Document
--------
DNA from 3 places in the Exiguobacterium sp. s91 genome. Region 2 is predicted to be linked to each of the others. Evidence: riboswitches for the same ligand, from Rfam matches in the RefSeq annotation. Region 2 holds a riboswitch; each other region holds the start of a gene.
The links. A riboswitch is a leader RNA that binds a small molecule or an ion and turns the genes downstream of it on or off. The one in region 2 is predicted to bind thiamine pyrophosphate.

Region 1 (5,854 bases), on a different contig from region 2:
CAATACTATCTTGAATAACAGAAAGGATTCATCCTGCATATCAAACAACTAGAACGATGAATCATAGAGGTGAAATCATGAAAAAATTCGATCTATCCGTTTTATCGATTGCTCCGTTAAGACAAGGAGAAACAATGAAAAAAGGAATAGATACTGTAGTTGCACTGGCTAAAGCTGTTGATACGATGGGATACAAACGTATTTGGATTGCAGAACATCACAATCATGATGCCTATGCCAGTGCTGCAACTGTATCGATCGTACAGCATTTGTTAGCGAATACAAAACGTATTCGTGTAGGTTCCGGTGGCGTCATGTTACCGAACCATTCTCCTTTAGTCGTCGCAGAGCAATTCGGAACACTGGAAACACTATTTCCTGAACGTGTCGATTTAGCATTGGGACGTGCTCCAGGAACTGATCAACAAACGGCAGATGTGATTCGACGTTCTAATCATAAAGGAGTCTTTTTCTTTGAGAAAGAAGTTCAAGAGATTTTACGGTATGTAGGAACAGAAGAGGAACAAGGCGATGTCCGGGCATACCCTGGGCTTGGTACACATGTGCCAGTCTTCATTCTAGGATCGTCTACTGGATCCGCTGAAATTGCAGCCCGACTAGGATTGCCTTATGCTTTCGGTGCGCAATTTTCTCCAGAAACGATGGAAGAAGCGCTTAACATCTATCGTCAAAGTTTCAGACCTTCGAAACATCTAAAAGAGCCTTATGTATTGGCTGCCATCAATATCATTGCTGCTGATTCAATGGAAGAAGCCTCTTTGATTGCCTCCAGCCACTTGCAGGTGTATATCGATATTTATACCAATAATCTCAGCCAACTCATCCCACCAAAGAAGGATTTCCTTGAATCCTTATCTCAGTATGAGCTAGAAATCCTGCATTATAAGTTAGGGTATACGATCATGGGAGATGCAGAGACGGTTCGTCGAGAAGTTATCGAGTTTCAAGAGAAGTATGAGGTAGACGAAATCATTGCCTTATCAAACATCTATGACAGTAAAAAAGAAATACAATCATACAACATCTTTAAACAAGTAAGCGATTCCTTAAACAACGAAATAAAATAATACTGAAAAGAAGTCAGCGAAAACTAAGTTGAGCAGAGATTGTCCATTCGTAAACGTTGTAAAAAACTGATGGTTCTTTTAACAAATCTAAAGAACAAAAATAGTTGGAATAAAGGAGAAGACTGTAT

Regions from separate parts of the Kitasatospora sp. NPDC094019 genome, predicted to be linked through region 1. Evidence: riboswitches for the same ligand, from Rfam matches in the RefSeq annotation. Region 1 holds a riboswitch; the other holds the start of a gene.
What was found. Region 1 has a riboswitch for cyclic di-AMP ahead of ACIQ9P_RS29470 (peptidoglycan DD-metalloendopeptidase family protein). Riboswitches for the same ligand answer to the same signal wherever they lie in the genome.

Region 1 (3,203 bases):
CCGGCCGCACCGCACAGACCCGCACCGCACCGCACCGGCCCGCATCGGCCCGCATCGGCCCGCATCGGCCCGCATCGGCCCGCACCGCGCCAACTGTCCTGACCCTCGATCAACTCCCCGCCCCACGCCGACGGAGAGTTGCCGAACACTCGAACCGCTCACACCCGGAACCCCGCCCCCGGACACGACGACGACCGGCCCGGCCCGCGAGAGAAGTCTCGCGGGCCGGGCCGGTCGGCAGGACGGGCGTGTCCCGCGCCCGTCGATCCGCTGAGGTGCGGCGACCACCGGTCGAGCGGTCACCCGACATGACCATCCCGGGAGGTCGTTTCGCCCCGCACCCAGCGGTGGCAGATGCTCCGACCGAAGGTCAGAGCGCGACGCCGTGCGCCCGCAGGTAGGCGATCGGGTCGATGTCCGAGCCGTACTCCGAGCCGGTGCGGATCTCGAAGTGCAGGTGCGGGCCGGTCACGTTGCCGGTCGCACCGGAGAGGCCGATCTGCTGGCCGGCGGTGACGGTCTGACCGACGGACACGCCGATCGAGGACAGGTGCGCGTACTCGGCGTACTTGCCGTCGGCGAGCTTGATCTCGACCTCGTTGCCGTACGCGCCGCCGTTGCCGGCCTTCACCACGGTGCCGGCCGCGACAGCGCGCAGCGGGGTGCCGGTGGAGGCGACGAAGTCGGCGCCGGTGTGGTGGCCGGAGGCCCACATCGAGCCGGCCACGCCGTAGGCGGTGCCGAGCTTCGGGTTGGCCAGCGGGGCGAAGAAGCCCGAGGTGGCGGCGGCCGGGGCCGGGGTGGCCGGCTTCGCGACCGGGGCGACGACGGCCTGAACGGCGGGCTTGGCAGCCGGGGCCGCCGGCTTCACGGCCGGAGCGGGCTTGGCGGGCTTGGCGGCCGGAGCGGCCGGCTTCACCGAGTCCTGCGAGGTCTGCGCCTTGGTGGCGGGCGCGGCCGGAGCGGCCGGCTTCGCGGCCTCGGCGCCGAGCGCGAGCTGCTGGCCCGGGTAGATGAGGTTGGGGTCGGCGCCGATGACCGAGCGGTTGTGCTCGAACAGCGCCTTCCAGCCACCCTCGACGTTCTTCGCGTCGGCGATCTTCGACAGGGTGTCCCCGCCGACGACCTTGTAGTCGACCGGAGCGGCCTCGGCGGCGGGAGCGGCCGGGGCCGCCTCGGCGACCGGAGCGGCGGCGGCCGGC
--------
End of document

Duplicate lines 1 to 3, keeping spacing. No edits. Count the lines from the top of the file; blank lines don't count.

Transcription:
DNA from 3 places in the Exiguobacterium sp. s91 genome. Region 2 is predicted to be linked to each of the others. Evidence: riboswitches for the same ligand, from Rfam matches in the RefSeq annotation. Region 2 holds a riboswitch; each other region holds the start of a gene.
The links. A riboswitch is a leader RNA that binds a small molecule or an ion and turns the genes downstream of it on or off. The one in region 2 is predicted to bind thiamine pyrophosphate.

Region 1 (5,854 bases), on a different contig from region 2: